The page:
Today at the Austrian Military Museum in Vienn,a the car in which the Archduke and Archduchess were riding in Sarajevo is on display. It is a surreal experience to look at the 1911 Graft and Stift Double Phaeton, still in good condition and think that it was nearly blown to pieces that morning. The tunic worn by Franz Ferdinand when he was shot is on display as well. The bloodstains are still visible. It is a humbling experience no matter one’s opinion of what transpired that fateful day in Sarajevo.

There is another way to look at this exhibit though, one that is not surreal or humbling, but truly horrifying. A counter factual approach sets the assassination forward an hour. Cabrinovic’s bomb lands on target. The archduke and archduchess try to scramble away, but the bomb explodes. Bits of their bodies are blown in all directions. Shrapnel incises every limb that is left of them. The screams of bystanders are more animal than human. The car is a heap of metal, glass and fabric, the chauffer and other passengers lay moaning and twitching. That scene is terrible to contemplate, but it was certainly possible. If it had occurred there would almost certainly be a very different exhibit about the archduke’s assassination in the Austrian Military Museum. Perhaps it would showcase bits and pieces of the debris, fragmentary remains of that morning in the Balkans nearly one hundred years ago. There will never be such an exhibit, neither will anyone have Nedja Cabrinovic’s name on their lips at the 100th anniversary ceremonies this June. Instead the man is lost to history, just like that moment in time, just like the world he so wanted to change.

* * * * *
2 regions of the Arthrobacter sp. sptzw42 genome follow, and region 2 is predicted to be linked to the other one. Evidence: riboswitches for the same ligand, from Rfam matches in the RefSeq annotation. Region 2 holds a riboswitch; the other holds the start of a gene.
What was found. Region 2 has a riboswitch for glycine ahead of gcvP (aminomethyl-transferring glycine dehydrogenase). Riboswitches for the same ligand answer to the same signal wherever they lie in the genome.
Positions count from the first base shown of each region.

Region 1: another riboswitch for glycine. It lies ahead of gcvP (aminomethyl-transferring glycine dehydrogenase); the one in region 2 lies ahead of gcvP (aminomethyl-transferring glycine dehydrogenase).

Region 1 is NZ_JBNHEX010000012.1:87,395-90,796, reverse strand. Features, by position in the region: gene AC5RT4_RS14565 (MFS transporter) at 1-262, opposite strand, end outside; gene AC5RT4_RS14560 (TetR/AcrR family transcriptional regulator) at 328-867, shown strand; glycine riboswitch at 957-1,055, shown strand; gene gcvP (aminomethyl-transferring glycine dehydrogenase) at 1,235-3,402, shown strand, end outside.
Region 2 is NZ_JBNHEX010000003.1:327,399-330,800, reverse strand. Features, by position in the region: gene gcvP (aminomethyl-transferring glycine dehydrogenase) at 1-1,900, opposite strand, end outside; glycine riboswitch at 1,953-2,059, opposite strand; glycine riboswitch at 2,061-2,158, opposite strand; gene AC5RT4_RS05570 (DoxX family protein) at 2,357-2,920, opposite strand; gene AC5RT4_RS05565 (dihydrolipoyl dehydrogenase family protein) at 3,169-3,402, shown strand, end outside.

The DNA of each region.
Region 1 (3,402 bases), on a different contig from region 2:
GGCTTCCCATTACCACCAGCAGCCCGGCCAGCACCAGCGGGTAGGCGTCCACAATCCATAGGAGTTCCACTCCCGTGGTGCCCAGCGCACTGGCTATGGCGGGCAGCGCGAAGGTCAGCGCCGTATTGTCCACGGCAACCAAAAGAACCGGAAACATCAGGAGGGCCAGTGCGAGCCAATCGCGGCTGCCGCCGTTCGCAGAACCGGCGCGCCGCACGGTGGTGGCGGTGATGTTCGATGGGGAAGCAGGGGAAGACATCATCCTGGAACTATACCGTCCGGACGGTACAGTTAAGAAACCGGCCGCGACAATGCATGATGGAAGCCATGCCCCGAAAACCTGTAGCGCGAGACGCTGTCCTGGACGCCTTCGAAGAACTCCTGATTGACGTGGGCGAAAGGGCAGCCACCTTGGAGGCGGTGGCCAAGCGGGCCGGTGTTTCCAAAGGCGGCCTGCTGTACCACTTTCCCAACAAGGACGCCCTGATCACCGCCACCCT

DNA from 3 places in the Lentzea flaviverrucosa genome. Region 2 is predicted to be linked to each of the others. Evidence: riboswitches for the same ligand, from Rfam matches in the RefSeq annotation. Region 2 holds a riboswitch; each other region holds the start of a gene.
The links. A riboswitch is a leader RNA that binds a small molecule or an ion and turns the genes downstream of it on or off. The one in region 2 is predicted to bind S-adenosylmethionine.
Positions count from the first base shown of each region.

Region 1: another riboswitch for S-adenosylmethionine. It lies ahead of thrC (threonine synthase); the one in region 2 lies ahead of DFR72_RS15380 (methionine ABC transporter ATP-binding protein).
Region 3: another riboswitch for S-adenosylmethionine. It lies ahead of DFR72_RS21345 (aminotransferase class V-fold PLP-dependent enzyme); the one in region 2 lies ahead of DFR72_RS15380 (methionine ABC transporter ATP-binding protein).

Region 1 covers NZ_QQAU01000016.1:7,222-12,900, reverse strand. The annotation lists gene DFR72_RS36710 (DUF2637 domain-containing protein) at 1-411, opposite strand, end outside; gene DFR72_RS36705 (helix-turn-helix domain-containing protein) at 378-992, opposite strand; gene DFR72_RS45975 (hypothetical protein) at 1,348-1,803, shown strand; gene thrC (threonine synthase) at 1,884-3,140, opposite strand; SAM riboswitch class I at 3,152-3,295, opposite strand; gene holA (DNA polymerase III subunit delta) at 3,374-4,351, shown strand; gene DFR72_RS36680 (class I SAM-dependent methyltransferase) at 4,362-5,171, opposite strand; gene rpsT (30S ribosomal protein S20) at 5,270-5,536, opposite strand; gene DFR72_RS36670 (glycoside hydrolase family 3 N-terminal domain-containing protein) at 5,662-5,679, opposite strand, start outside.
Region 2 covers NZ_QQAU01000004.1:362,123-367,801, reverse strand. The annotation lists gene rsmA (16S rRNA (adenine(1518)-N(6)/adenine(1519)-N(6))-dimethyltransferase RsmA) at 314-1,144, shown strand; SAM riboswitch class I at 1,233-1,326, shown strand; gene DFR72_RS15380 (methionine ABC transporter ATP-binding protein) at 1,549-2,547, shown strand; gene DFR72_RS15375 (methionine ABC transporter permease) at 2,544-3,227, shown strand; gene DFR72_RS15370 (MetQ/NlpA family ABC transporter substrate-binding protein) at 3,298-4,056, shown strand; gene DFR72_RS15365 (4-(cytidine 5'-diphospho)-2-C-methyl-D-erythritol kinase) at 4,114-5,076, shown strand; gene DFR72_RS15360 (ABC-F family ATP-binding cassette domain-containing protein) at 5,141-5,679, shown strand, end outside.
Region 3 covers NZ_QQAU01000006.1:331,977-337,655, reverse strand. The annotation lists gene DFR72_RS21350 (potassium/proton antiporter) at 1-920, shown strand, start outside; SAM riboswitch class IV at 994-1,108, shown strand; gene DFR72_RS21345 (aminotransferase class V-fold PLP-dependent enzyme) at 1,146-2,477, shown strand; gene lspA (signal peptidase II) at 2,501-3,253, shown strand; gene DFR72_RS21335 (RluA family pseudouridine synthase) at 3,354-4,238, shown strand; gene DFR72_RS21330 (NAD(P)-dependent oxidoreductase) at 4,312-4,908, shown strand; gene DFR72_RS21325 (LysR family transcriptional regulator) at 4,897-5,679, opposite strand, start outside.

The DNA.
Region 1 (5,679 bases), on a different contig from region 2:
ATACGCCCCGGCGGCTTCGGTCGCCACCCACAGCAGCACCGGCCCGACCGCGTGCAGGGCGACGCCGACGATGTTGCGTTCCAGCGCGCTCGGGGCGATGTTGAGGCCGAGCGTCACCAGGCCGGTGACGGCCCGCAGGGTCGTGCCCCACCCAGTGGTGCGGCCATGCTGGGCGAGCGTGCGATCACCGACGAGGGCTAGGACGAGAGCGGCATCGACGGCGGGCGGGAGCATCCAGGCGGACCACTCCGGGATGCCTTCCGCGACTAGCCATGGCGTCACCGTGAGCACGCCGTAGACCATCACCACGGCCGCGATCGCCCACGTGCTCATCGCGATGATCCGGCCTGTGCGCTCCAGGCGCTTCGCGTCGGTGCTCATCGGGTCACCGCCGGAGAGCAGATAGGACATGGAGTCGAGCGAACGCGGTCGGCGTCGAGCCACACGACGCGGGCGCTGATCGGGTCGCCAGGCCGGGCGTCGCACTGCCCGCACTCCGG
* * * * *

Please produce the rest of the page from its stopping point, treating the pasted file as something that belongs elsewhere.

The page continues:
Truth in the Trivialities – The Radetzky March: Chapter 18 (A Trip Around My Bookshelf #3)

I hate nationalism and nation states. My old home, the Monarchy, alone, was a great mansion with many doors and many chambers, for every condition of men. The mansion has been divided up, splintered. I have nothing more to seek for. – Joseph Roth

There is scarcely a better explanation of the Austro-Hungarian Empire’s implosion than Chapter 18 of The Radetzky March by Joseph Roth. It centers on a grand summer festival put on by an imperial dragoon regiment stationed in the eastern part of the province of Galicia. In a remote and insipid imperial army outpost, one of the most fantastic scenes in the whole of literature transpires as the officers of the regiment plan and then put on the festival, only to have it interrupted by a ferocious natural and geopolitical storm. During an ethereal thunderstorm they suddenly learn the news that the heir to the Habsburg throne, Archduke Franz Ferdinand has been assassinated in Sarajevo. The shock of the news causes them to lose all inhibitions. The nationalistic instincts of the officers gush forth. The fault lines between the competing nationalities and dual loyalties of these men undergo a seismic shift in a matter of minutes after hearing the news. It all breaks apart and the world will never be the same.